Arkansas-born Helm, drummer for classic-rock outfit The Band, and Davis ( Fleetwood ) here present a down-home account of the quintet's development. Whereas Barney Hoskyns's recent Across the Great Divide: The Band and America (Nonfiction Forecasts, June 7) portrayed the group as aesthetes squirreled away in Woodstock, N.Y., this firsthand chronicle highlights earthier episodes: the musicians' lowbrow rockabilly antics in Canada and the South, their incarnation as Bob Dylan's much-maligned backup band in the '60s and guitarist Robbie Robertson's estrangement from them in the late '70s. While Hoskyns quotes Robertson almost exclusively, the guitarist is rarely heard from here. Helm denounces notions that he and his fellows were smug: "Calling it The Band seemed a little on the pretentious, even blowhard side--burdened by greatness--but we never intended it that way." Although Helm and Davis open on the predictable downbeat--band member Richard Manuel's suicide--they close positively, with kind words from Dylan and the hope of a comeback. Of the two books, this plainspoken effort proves less dry and doesn't put its subjects on too high a pedestal. Photos not seen by PW .
Copyright 1993 Reed Business Information, Inc. --This text refers to an out of print or unavailable edition of this title.
Enjoyable history of a seminal late-60's rock group, told by the group's drummer with the help of Davis (coauthor, Fleetwood, 1990, etc.). The Band were an anomaly among groups of the era: Neither psychedelic nor commercial, their music harked back to the folk and blues roots of rock 'n' roll--and band members even looked like they'd just stepped out of a tintype. Working in seclusion in Woodstock, New York, with their sometime employer Bob Dylan, the group crafted a music that eerily captured the spirit of America's past. Here, Helm draws on his own memories of this heady time, along with interviews with surviving Band-men (other than Robbie Robertson, with whom he's had a nasty falling out), to give a fairly honest appraisal of the music and the times. Unlike some other celebrity rock-star memoirists, Helm doesn't concentrate on the sex and drugs that seem to be an integral part of any legitimate rock memoir, but describes as well the making of each album and the genesis of the songs. He also gives a scathing portrait of the making of The Last Waltz, the film of the group's last megaconcert, given in 1976--a film in which, Helm says, director Martin Scorsese glorified Robertson to the detriment of the group's other members. Helm's folksy manner can grate (``Memory lane can be a pretty painful address at times''); overall, though, a readable and evenhanded account that will appeal to Band fans and 60's nostalgists (though Barney Hoskyns's Across the Great Divide, p. 643, covers much of the same ground). (Sixteen pages of b&w photographs--not seen) -- Copyright ©1993, Kirkus Associates, LP. All rights reserved. --This text refers to an out of print or unavailable edition of this title.See all Product Description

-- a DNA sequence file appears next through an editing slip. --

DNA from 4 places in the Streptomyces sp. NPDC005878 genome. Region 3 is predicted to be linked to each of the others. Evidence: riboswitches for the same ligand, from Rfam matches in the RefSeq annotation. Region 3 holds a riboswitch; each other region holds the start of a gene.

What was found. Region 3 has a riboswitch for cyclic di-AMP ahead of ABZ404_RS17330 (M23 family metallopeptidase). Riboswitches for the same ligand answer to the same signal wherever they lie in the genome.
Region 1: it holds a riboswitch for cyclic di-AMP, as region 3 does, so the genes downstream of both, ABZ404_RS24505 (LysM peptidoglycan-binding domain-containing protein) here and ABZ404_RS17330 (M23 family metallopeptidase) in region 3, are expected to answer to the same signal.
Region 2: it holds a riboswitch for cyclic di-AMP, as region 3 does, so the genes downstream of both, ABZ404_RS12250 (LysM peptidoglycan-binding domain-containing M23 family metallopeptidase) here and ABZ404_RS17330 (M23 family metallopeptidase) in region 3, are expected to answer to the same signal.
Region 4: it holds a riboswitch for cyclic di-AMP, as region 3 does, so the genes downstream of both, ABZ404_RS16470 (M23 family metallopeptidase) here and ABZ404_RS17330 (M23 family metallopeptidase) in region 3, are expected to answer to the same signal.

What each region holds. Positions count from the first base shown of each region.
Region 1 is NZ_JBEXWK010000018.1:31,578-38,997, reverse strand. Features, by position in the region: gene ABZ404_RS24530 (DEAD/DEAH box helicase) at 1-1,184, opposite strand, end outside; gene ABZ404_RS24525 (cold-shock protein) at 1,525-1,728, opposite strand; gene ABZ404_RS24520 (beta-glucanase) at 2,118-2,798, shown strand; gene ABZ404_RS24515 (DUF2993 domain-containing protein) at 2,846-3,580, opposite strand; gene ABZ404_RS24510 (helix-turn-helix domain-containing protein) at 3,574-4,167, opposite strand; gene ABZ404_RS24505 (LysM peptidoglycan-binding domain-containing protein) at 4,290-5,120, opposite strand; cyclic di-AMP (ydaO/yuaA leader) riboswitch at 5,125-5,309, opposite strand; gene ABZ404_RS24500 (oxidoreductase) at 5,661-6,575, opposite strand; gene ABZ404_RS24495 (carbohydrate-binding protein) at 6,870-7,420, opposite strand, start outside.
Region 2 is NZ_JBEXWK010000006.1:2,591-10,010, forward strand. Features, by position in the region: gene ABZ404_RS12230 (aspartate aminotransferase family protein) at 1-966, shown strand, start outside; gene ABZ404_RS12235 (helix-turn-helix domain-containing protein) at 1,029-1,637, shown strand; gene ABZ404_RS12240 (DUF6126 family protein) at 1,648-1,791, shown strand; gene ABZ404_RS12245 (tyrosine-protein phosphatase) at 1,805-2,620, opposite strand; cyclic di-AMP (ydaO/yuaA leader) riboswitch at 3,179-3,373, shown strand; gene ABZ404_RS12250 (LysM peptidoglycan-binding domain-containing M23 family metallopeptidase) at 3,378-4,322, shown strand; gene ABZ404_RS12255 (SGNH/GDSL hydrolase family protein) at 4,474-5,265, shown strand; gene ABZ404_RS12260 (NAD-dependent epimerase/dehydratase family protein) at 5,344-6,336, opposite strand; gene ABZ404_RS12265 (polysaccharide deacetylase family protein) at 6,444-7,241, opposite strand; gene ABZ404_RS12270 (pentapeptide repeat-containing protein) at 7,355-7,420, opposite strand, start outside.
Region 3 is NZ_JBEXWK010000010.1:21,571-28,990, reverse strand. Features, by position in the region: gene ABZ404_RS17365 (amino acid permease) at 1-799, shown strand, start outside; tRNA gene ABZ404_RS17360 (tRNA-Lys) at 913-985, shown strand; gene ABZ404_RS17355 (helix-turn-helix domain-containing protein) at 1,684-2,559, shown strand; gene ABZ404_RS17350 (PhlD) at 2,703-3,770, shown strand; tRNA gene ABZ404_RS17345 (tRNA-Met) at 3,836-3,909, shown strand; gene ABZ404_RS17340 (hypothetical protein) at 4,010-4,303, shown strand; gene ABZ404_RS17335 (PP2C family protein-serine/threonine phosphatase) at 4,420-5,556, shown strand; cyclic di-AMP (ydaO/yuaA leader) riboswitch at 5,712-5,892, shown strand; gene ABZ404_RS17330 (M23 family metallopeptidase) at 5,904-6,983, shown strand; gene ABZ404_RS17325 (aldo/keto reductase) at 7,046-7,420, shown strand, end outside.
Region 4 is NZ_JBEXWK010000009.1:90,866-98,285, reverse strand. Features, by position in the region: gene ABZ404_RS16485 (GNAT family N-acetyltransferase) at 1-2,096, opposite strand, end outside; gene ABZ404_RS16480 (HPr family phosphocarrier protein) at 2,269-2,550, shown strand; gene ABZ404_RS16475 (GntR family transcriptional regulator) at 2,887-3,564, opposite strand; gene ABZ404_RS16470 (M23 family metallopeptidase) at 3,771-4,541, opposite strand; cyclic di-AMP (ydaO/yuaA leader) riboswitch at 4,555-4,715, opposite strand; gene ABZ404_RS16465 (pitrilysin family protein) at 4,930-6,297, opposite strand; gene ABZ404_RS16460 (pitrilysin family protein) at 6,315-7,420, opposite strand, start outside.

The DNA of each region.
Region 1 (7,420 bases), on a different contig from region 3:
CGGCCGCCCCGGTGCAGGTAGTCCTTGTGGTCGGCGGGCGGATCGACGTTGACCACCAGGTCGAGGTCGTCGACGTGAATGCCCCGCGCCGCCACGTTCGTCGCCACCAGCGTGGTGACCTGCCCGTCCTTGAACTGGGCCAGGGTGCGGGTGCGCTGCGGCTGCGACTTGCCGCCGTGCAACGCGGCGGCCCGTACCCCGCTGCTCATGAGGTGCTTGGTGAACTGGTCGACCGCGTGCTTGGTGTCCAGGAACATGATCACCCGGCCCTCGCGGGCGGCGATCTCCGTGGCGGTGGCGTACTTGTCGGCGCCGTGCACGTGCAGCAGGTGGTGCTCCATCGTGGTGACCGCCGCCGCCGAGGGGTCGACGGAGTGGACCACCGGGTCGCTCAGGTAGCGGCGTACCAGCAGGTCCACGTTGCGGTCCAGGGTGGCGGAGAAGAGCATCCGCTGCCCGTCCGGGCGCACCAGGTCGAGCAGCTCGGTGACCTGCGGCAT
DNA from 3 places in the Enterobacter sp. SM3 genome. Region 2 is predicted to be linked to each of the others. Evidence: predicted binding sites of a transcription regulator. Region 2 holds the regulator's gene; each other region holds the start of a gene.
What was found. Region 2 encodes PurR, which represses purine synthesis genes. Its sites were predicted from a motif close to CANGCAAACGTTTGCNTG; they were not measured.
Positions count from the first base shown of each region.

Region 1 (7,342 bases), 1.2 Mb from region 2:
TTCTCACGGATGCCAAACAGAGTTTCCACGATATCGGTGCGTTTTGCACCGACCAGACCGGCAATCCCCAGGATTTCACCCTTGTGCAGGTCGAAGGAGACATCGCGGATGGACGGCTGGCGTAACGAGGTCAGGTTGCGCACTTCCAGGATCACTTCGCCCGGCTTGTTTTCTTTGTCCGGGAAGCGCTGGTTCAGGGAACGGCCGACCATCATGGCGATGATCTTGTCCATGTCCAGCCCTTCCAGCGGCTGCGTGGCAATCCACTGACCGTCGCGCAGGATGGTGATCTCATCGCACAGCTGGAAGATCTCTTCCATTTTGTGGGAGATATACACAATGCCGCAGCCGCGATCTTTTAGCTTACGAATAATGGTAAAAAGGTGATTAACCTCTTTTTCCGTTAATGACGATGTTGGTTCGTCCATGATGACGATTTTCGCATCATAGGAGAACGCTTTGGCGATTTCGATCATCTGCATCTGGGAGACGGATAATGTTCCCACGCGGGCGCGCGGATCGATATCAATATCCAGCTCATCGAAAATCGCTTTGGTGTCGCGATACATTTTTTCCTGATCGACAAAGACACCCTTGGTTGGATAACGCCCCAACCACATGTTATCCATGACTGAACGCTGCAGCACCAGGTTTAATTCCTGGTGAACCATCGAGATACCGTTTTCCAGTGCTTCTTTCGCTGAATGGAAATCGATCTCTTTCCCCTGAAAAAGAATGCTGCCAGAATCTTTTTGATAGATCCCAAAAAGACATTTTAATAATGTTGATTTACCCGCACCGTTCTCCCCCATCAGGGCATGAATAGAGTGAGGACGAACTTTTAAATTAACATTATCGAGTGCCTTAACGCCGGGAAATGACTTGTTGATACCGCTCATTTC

The book is a look inside the inner workings of a legendary band,no punches are pulled here,Levon was one of a kind.Published 21 months ago by A J
wicked read. would recomend this book to anyone. it is a wonderfully written stories straight from the horses mouth. cool pictures too!Published on April 27 2013 by Neila
2 weeks past end of expected delivery period, sorry not from these guys again.I am only reviewing the reliability of the delivery...still haven't seen the item!Published on Oct. 12 2011 by rob
Very informative and great insight about The Band. Is a little bias but he seems down to earth and was great!Published on Feb. 12 2009 by Jeffrey Rice
Let's get one thing straight: I don't have anything against drug-taking rock stars (are there any other kind? Read morePublished on Nov. 20 2003
Although Levon Helm's anger very apparent this is one of the funniest books I've read. His story telling is great.Published on Nov. 8 2003 by Amazon Customer
...you must read this book.
Levon's down-home personality floods every page, and makes you wish you'd known him and his family growing up. Read more
Levon Helms story of the band is more american history than just a rock and roll war story . he spins a tale that takes you to the delta and all over our world . Read morePublished on Dec 12 2001 by Paul F. Schmitz